Seeing a video of astronaut Chris Hadfield playing a guitar on the International Space Station made me wonder if a guitar or other stringed instrument played in zero-G would sound any different than on earth.

It seems that on earth, the downward pull of gravity could cause an asymmetrical oscillation of the guitar string, with a larger amplitude as the string moves downward due to the pull of gravity. (of course, it wouldn't take zero-G to test this since a guitar could be held vertically)

With the amount of tension that a guitar string is under, perhaps this effect is so minuscule so as to be unnoticeable?

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    $\begingroup$ If gravitational effects were significant, guitars would sound different depending on their orientation in the earth's gravitational field. They don't. $\endgroup$
    – user4552
    May 13, 2013 at 3:11
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    $\begingroup$ I think that the relevant variables are the ones that have to be with the medium, because the gravitational force upon a string is really small. $\endgroup$
    – Ana S. H.
    May 13, 2013 at 3:38
  • $\begingroup$ oh. yes. yes i do... (•_•) ( •_•)>⌐■-■ (⌐■_■) $\endgroup$
    – wim
    May 22, 2013 at 1:40

1 Answer 1


The effect of gravity is miniscule, and here's why:

The speed of sound in a string is basically $$ v = \sqrt{\frac{T}{\lambda}}, $$ where $T$ is the tension and $\lambda = M/L$ is the mass per unit length. The frequency of a plucked string will then be this sound divided by the length of the oscillator: $f = v/L$. Combining and rearranging tells us the tension keeping the string taught will be $$ T = MLf^2. $$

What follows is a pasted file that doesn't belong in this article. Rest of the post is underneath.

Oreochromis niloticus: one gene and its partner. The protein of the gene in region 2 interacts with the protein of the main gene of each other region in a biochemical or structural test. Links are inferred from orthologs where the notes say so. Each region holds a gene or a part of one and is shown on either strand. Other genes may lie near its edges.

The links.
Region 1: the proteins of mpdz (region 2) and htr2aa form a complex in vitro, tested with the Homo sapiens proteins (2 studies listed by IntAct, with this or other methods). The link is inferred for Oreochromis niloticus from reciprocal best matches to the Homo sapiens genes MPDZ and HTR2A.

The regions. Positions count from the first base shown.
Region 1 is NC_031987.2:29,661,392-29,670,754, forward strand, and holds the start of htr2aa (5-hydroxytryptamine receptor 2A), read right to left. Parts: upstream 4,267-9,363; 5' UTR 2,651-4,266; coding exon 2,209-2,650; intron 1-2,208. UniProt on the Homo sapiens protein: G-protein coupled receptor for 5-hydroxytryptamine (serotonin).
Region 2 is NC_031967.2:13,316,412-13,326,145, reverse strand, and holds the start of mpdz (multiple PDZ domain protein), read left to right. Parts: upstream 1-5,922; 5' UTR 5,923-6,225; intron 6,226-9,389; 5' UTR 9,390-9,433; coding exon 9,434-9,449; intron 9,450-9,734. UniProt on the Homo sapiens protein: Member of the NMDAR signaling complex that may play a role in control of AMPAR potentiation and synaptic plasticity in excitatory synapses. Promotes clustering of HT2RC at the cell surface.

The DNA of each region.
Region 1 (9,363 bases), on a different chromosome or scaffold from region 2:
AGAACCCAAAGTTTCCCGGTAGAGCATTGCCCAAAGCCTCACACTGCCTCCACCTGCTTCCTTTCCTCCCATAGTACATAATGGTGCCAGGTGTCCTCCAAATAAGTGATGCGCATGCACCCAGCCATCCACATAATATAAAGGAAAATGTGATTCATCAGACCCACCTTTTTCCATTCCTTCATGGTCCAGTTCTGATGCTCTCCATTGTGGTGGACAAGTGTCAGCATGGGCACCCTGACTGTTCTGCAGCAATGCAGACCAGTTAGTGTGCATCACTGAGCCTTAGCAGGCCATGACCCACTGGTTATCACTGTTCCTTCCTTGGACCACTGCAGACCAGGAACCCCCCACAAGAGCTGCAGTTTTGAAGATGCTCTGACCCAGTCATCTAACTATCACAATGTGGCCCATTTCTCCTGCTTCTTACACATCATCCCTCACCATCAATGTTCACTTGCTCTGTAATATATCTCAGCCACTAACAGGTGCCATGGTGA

Gravity can alter this tension only by something of the order of $$ T_\mathrm{grav} = Mg, $$ give or take some factor of order unity depending on orientation. Thus the intrinsic tension overwhelms the effect of gravity by a factor of something like $$ x \equiv \frac{T}{T_\mathrm{grav}} = \frac{Lf^2}{g} \approx \frac{(1\ \mathrm{m})(500\ \mathrm{Hz})^2}{10\ \mathrm{m/s^2}} = 2.5\times10^4. $$

Since frequency goes as the square root of tension, moving the string from free fall to standing still in the Earth's gravitational field will change the frequency by something like one part in $2x = 5\times10^4$.

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    $\begingroup$ It's worth noting that a frequency change of one part in $5\times 10^4$ is about $\log2\left( \frac{5\times 10^4+1}{5\times 10^4} \right) \approx 2.9\times 10^{-5}$ octaves, or less than one 2500th of a semitone - quite a bit too small to be detected by the human ear. $\endgroup$
    – N. Virgo
    May 13, 2013 at 5:47
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    $\begingroup$ Note that moving the string in a vacuum is going to produce no sound whatsoever... $\endgroup$ May 13, 2013 at 8:01
  • $\begingroup$ I like your answer, but the last sentence saying "…moving the string from vacuum to the Earth's gravitational field…" hurts very badly. Theoretically you can't leave the Earths gravitational field at all. You mean, going back from free fall… $\endgroup$
    – tamasgal
    May 13, 2013 at 8:25
  • $\begingroup$ @septi Corrected that unfortunate wording. Thanks. $\endgroup$
    – user10851
    May 13, 2013 at 14:45

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